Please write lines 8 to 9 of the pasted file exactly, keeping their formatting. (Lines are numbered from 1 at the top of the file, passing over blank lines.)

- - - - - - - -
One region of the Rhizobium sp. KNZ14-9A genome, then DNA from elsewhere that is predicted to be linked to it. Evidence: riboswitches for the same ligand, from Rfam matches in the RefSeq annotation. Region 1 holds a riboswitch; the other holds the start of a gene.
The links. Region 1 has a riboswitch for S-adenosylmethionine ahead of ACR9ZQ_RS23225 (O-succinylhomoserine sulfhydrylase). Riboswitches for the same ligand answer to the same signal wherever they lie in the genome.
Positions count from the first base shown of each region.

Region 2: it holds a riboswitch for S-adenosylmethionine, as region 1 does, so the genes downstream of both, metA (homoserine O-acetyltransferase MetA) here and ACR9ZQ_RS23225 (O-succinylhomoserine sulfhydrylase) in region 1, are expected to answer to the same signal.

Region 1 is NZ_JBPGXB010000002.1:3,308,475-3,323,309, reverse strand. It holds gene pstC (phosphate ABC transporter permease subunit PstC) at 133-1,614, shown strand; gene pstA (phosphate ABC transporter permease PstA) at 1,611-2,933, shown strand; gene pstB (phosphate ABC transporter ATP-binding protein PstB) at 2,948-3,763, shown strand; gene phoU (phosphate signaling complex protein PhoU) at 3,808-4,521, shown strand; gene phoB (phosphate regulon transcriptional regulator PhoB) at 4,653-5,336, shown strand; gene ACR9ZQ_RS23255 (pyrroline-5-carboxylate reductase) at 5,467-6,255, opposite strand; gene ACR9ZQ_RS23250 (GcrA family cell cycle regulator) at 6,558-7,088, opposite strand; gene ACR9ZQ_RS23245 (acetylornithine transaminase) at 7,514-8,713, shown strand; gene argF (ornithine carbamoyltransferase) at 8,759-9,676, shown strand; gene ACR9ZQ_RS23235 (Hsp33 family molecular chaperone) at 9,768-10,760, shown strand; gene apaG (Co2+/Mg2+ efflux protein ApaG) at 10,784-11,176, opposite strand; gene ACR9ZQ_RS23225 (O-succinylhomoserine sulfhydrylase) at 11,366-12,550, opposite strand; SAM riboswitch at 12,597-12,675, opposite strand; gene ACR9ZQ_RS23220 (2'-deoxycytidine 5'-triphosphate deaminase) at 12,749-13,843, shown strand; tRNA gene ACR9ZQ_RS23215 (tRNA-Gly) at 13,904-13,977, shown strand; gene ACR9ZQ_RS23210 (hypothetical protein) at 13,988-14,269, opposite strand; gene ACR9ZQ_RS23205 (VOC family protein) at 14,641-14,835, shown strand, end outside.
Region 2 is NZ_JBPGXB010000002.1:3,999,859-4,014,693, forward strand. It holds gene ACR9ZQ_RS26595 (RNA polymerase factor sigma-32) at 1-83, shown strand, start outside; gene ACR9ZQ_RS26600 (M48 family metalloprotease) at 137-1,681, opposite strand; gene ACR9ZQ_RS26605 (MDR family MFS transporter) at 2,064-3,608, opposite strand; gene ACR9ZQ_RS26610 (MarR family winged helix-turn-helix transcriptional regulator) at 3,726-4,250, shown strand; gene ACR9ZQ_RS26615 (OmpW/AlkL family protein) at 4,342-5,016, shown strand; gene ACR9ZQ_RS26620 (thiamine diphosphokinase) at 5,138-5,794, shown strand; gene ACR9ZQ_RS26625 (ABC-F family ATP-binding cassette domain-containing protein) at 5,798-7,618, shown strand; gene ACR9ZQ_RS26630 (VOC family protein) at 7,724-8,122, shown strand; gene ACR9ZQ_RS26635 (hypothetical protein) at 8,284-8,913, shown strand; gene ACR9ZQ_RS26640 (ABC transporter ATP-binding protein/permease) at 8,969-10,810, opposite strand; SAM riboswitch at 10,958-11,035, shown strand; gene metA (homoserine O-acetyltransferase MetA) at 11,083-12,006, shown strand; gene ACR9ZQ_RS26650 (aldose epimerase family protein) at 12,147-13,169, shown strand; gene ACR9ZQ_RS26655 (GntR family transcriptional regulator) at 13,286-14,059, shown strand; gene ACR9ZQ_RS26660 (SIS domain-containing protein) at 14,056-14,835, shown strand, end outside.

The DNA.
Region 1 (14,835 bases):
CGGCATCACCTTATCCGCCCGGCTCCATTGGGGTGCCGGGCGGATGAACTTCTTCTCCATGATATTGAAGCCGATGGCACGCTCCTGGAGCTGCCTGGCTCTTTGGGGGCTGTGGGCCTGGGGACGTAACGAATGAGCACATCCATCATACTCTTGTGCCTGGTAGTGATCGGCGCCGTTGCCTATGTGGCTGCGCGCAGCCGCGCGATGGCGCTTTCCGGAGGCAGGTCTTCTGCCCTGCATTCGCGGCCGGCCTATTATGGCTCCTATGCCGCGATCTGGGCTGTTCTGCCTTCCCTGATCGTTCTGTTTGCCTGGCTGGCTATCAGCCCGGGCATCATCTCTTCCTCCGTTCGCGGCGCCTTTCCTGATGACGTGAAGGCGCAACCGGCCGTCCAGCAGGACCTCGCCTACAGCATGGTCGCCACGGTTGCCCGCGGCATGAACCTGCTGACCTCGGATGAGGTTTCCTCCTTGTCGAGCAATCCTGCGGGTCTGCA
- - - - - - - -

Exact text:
Region 1 (14,835 bases):
CGGCATCACCTTATCCGCCCGGCTCCATTGGGGTGCCGGGCGGATGAACTTCTTCTCCATGATATTGAAGCCGATGGCACGCTCCTGGAGCTGCCTGGCTCTTTGGGGGCTGTGGGCCTGGGGACGTAACGAATGAGCACATCCATCATACTCTTGTGCCTGGTAGTGATCGGCGCCGTTGCCTATGTGGCTGCGCGCAGCCGCGCGATGGCGCTTTCCGGAGGCAGGTCTTCTGCCCTGCATTCGCGGCCGGCCTATTATGGCTCCTATGCCGCGATCTGGGCTGTTCTGCCTTCCCTGATCGTTCTGTTTGCCTGGCTGGCTATCAGCCCGGGCATCATCTCTTCCTCCGTTCGCGGCGCCTTTCCTGATGACGTGAAGGCGCAACCGGCCGTCCAGCAGGACCTCGCCTACAGCATGGTCGCCACGGTTGCCCGCGGCATGAACCTGCTGACCTCGGATGAGGTTTCCTCCTTGTCGAGCAATCCTGCGGGTCTGCA